Tom’s Crossing Report, Date: 6th September

Time started: 05:30
Time finished: 19:01
Weather: sunny, 19oC
Conditions underfoot: soggy in places
Route undertaken: Classic Route
Support: Dad

Having supported my Dad doing the walk several times over the past year, and after attending the Mini Wake & Dirge that accompanied the Ramblings series for the BBC being recorded earlier this year, I finally decided to give the walk a shot whilst I was still off from college. So negotiations with Mum started, and she soon agreed to let me do the walk so long as Dad was acting as my support throughout the walk. We booked a hotel in Thornaby-on-Tees so that we could get up later to get to the start rather than driving 3 ½ hours driving from home and having an even earlier getup. So with the room booked we set about getting all the stuff needed for the walk, including some walking poles for me to use, lots of bottles of Lucozade and water and several cans of Pepsi max in the days before the undertaking of the walk. I was determined to make it, Dad had some doubts about me being able to cross successfully and he’d taken the mickey out of me in his Crossing Report from last September.

On the day of the walk we arose at 04:00 and proceeded to McDonalds where we were too early to get a meal off of the breakfast menu, so I proceeded to have chicken nuggets and chips to start the day’s intake of calories, carbohydrates and protein whilst dad made do with coffee and drove to the start of the walk. Before undertaking the walk, Dad proceeded to take my photo with the Olympic Torch (check out: ) which would be travelling across with me for the 40 miles. I started the walk at 5:30 when the sun was just starting to shine some light over the horizon. After starting early in the morning I made decent progress to the surprise of Dad by making it to Clay Bank in under 3 hours (according to Dad, this is good compared to what Brian Smailes says which is around 3 and a half hours).

I continued trekking along the fast miles of the firebreak & railway and made it to Old Margery before 11 am, well ahead of the time Dad said that he reckoned I’d be there by (12pm), where I had a quick lunch and set off waking again. I made it through the boggy section and got to the random millstone near Shunner Howe at 13:10, where I then got greeted by Dad with an ice cream and had a quick refill of Lucozade’s. After the stop I made it to Blue Man in t’ Moss by 14:00 (more photos). Whilst Dad was walking back to the car at Hamer, Gerry and Julie had seen our car whilst passing and the Gerry went to see if he could find me, however he went searching the wrong way thinking that I had not made it to Hamer yet but they eventually met up with Dad. I met Dad again near Fen Bogs where he had got more ice cream. After eating several ice creams and drinking 4 cups worth of hot chocolate Dad proceeded to get me around the worst part of RAF Fylingdales and I was at Lilla Howe at 17:51.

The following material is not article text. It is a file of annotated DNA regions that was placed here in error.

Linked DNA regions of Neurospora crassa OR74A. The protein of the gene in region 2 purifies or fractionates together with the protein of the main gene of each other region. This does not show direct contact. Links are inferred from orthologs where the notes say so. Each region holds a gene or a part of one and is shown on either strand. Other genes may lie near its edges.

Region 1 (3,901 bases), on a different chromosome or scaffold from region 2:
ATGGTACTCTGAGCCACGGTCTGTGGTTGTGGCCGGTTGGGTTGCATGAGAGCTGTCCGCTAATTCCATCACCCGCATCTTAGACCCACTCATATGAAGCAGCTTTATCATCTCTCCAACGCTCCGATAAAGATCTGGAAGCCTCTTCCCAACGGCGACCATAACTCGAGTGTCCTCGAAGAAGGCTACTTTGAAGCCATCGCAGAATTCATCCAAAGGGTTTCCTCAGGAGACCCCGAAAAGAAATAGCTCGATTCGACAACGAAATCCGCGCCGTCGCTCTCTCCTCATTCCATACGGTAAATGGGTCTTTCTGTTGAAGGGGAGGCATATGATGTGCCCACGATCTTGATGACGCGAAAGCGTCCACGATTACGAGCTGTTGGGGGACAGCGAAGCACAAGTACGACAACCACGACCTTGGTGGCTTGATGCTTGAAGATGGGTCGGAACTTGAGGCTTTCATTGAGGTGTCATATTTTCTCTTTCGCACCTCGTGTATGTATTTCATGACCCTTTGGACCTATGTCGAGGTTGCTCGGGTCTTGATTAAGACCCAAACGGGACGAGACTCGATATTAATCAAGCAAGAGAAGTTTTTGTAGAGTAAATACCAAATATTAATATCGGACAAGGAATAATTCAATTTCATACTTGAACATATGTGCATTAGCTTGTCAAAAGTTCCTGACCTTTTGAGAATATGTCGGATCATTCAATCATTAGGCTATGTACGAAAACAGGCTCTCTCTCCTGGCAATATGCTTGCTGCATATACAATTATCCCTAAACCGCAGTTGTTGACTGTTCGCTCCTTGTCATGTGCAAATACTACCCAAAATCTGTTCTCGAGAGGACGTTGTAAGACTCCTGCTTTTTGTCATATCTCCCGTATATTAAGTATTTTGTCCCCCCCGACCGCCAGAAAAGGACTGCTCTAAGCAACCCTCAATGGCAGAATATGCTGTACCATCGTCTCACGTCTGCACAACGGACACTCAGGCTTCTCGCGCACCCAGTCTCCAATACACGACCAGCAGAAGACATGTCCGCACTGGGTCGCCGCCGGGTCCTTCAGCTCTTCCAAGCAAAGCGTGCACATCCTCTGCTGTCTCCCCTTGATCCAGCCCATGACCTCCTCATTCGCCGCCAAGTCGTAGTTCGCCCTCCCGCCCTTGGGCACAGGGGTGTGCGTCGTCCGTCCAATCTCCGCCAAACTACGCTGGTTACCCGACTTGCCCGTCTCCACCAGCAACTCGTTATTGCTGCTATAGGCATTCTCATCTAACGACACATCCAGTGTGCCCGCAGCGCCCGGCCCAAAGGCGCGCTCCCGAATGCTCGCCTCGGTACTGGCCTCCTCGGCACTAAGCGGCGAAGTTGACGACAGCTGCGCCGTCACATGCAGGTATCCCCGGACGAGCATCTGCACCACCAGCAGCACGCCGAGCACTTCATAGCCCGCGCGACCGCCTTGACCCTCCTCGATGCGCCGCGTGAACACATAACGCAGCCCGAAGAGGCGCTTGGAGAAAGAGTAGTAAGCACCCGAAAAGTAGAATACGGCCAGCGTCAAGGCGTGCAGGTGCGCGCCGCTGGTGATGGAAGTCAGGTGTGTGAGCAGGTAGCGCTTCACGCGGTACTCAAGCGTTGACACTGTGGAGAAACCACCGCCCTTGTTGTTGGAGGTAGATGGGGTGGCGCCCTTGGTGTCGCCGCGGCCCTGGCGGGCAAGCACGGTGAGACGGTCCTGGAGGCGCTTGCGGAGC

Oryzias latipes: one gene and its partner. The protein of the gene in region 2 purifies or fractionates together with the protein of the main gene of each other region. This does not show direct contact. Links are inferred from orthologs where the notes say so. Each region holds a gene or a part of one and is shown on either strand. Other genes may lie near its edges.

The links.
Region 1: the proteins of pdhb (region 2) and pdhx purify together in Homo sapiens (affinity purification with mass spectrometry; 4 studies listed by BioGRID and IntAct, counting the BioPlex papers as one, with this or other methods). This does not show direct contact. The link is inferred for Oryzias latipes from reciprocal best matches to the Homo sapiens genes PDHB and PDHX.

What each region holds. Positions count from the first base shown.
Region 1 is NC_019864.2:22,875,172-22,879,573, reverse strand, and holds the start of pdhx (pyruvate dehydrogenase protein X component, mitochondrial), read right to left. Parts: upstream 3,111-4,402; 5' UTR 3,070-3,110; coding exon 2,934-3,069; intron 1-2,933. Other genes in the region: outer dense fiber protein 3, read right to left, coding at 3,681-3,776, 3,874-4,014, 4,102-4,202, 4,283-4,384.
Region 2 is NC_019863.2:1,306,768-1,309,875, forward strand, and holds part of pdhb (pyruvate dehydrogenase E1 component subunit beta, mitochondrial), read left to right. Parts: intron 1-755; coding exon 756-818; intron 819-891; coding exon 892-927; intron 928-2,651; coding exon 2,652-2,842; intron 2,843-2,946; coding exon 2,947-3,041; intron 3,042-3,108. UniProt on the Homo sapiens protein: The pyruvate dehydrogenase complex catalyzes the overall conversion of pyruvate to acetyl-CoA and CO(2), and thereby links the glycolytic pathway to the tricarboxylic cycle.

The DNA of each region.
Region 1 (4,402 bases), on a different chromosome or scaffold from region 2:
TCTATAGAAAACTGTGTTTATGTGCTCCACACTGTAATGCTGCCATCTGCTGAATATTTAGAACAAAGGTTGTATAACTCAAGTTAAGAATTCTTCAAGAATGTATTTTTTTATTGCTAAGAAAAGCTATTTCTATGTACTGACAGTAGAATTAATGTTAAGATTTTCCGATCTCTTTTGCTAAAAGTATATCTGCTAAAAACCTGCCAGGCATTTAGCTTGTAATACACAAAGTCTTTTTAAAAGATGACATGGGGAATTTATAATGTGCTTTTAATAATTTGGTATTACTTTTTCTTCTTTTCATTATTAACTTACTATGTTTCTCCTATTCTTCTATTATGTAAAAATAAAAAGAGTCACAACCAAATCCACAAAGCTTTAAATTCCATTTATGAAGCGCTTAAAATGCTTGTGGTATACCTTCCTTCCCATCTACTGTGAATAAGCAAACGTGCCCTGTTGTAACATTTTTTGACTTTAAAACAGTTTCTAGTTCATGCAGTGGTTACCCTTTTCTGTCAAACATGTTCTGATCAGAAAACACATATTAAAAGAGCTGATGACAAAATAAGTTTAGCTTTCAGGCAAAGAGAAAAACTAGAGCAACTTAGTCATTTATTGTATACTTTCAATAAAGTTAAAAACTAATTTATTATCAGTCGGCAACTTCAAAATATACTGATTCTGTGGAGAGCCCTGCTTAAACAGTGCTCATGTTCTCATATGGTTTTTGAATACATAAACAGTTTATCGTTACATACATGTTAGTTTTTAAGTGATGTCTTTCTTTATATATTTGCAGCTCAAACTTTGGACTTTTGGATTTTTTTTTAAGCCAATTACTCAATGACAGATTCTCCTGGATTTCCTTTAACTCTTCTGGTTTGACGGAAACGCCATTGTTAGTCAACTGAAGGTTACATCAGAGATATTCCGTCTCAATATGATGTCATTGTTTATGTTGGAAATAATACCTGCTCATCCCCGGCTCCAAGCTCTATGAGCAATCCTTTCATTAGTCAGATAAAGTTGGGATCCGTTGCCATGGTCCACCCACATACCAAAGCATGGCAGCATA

After getting lost a bit on the moor around Lilla Howe (trying to avoid the boggy areas) I eventually made it to Jugger Howe ravine (where I caught up with a guy called Amos who started 10 minutes or so ahead of me). I was met there by Dad who walked with me and Amos up to the main road before the final trek up to Beacon Howes began. I finished the walk by touching the LWW stone at 20:04 just as it was edging into twilight. More Olympic Torch photos – a new version of Candle Leet for this Walk!! So Dad was proved wrong, I did it. A good day for the Club – 2 new Dirgers, me & Amos (also Dad can now get his Supporters Badge).

Thomas Evans

Bromley Volunteer Police (Met) Cadets. 6th August 2015.

At 3.30 am, on Thursday 6th August a group of Bromley Volunteer Police (Met) Cadets and their leaders, huddled round a small granite stone trying to make out the words ‘Lyke Wake Walk’ on it in the gloomy darkness. Mutterings of “What the hell are we doing this for?” and “It’s too early” could be heard from the group, which wasn’t surprising as the majority of them were teenagers.

The stone was of course in Osmotherley and this was the start of the 42 mile trek across the North Yorkshire Moors.

Cadets Chris, Alice, Poppy, Joe, James, Katy and Daisy had all volunteered to attempt the crazy challenge offered to them by their equally crazy adult leaders Neill, Beverley, Gareth, Dean and Alex. All of them determined to cross the finish line in Ravenscar in less than the required 24 hours. For one adult leader, Gareth, completing this monstrous task alone wasn’t enough. Being an ex army wanted to do it carrying a full military pack!

We set off a good pace, but it was less than 2 hours in when we noticed our first problem. Daisy, one of our cadets, was lagging behind and struggling. A short investigation discovered the reason why fairly quickly. She was carrying about 8 litres of water in her pack!!! Having relieved her of some of the burden, she transformed from slowest to fastest in the group in the blink of an eye.